06 January 2005

Peter Singer

I found this story about Peter Singer while surfing the Internet. Like most leftists, he can't believe that an intelligent person can be religious. This shows how detached he is from reality. Religion has nothing to do with intelligence. It has everything to do with finding meaning in life.

Addendum: Notice how Singer keeps saying that such-and-such an act is not "inherently" or "intrinsically" wrong. This implies that he thinks some acts are intrinsically wrong, i.e., wrong in themselves, because of the kinds of act they are. He doesn't. Singer is a consequentialist. That an act is of a certain type, e.g., homicide, torture, incest, bestiality, adultery, lying, or breaking a promise, is morally irrelevant to him. The only thing that matters, to a consequentialist, is an act's consequences. If an act of homicide or torture brings about the best overall consequences (which, logically, it could), it is right. If an act of keeping a promise or telling the truth doesn't bring about the best overall consequences, it is wrong. What Princeton University needs in order to counter Singer's teaching is not a religious ethicist, as Marvin Olasky suggests, but a deontologist, someone for whom the type of act one performs is morally relevant. Not all religious ethicists are deontologists and not all deontologists are religious.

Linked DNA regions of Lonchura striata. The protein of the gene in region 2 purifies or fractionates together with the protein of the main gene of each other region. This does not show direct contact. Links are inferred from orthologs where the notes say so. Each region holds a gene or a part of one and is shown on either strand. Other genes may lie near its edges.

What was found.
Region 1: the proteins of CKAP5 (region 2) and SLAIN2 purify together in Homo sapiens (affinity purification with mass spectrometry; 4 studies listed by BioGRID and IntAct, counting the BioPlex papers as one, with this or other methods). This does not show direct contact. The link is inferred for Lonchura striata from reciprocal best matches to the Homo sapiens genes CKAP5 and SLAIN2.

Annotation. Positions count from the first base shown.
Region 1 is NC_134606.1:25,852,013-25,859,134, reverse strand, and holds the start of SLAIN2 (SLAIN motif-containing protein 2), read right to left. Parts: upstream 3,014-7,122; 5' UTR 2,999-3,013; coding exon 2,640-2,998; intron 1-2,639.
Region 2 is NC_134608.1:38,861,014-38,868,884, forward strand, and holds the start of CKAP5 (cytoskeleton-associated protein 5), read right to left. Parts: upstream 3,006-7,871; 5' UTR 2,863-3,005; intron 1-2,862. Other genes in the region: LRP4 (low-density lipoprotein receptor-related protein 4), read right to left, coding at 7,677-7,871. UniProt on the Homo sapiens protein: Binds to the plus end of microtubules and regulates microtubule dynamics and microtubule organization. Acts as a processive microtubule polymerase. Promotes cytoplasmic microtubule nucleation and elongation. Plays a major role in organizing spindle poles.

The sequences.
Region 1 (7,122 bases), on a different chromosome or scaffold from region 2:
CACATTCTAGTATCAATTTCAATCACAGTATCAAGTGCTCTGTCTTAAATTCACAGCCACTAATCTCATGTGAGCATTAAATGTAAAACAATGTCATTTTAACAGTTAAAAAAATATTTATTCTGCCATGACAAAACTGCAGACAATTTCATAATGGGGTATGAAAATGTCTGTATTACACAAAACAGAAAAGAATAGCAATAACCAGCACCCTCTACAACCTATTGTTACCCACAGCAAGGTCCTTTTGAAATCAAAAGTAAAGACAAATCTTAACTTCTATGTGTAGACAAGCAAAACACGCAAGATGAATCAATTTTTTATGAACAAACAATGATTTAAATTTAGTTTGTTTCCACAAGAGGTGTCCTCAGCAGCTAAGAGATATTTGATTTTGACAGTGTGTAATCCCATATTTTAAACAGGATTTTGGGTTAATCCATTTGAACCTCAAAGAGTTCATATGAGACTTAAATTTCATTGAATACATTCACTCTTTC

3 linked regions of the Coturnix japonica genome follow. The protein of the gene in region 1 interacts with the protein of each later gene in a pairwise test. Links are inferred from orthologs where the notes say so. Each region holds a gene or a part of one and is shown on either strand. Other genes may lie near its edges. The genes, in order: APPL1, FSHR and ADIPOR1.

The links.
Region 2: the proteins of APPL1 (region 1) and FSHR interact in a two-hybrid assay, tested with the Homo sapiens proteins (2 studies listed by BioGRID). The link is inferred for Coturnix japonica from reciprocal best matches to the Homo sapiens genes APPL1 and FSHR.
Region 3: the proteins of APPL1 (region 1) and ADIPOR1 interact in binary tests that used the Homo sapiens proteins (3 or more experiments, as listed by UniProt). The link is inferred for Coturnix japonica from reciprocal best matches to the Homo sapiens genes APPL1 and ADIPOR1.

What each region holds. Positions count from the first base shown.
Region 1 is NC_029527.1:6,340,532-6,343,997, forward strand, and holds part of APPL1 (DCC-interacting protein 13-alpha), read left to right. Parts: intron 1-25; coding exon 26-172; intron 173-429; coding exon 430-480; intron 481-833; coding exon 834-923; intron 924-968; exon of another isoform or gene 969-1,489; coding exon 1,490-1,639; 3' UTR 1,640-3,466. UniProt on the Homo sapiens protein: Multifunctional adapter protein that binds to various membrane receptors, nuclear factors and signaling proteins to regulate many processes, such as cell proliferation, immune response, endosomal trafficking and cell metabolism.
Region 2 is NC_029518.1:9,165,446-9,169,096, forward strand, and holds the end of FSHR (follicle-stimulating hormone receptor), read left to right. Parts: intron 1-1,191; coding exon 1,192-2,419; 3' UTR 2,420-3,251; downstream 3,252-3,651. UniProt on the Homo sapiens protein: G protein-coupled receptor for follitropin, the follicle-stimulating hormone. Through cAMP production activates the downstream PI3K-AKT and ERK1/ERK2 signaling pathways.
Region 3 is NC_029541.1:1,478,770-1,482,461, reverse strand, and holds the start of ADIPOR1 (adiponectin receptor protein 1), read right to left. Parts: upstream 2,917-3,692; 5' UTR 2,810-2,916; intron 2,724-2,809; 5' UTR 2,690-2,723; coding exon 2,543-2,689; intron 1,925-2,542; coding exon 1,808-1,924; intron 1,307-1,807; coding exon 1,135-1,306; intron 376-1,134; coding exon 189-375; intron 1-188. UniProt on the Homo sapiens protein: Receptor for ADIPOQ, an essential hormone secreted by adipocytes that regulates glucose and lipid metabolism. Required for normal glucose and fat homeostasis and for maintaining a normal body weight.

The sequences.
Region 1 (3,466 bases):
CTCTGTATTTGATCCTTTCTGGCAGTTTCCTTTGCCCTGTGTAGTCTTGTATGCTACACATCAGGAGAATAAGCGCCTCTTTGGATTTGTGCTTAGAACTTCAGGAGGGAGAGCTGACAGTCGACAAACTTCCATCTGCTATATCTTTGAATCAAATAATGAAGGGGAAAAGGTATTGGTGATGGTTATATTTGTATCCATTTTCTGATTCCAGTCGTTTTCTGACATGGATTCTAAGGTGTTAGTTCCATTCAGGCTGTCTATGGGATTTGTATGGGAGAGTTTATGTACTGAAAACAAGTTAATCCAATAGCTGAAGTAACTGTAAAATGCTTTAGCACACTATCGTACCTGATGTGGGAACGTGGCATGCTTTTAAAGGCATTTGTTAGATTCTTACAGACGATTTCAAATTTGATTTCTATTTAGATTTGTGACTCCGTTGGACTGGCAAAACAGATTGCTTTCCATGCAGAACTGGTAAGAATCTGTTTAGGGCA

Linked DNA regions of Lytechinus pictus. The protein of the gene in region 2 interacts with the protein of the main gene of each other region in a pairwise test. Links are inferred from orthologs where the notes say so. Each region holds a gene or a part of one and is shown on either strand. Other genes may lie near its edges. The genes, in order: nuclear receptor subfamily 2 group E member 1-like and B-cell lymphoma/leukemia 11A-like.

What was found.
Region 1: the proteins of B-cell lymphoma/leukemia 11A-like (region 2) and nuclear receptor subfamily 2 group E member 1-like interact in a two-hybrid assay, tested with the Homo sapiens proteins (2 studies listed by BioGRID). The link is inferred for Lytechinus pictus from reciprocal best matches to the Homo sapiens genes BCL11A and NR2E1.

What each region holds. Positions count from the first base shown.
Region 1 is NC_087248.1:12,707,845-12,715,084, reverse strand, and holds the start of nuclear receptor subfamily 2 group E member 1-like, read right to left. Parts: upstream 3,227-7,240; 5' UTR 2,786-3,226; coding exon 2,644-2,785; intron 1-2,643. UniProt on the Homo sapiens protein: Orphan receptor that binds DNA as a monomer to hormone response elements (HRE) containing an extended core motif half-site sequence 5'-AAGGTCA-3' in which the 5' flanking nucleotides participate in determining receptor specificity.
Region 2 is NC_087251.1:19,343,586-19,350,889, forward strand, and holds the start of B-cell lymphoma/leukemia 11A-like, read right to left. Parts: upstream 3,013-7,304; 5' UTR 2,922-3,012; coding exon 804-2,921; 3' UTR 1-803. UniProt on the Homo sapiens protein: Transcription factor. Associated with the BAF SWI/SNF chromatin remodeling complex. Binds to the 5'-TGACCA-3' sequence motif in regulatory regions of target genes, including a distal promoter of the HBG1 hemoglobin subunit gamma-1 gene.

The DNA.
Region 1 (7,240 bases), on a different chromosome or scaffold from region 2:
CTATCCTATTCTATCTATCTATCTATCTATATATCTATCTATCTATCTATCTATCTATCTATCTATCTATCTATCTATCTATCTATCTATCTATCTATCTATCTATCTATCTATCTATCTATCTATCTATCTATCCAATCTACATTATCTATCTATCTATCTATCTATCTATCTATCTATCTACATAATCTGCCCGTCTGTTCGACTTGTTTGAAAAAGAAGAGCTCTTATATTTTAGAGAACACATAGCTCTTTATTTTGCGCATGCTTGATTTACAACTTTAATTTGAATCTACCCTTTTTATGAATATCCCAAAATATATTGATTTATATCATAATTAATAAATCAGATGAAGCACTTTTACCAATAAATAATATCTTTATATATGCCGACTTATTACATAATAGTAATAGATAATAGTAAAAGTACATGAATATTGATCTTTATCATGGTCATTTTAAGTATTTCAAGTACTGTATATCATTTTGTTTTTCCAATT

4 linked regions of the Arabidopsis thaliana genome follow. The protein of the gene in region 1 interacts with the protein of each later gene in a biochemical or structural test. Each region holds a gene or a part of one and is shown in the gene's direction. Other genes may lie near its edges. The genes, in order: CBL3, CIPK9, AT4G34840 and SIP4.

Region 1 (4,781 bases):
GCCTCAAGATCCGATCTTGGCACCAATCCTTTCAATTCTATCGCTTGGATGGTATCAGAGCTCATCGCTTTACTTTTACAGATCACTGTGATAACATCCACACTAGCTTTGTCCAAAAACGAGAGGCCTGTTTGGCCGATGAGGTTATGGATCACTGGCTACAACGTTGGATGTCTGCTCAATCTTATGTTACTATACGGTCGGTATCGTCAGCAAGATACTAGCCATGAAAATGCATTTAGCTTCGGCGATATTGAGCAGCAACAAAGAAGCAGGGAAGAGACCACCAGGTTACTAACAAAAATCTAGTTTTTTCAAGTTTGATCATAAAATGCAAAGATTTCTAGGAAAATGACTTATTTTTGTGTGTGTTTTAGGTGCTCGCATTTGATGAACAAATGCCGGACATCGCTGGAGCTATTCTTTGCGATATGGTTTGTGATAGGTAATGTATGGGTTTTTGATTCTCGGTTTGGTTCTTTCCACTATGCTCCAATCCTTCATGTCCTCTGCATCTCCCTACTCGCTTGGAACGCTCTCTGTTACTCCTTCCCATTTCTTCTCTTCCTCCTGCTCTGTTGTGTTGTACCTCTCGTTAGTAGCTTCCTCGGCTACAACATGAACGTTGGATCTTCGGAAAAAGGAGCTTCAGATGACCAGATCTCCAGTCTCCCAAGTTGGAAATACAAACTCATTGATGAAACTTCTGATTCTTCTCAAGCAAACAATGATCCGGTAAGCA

By the way, I find Singer's recourse to consent interesting. Consent is a deontological concept. It is linked to rights-possession, which Singer, qua consequentialist, disavows. If a particular act brings about the best overall consequences, it is irrelevant that not everyone affected by the act consents to it. Put differently, if consent has moral significance, then people cannot be used as mere means to collective ends as Singer wishes. As this shows, Singer is not only a bad philosopher; he's a bad consequentialist. Sometimes he appears not to understand his own theory.

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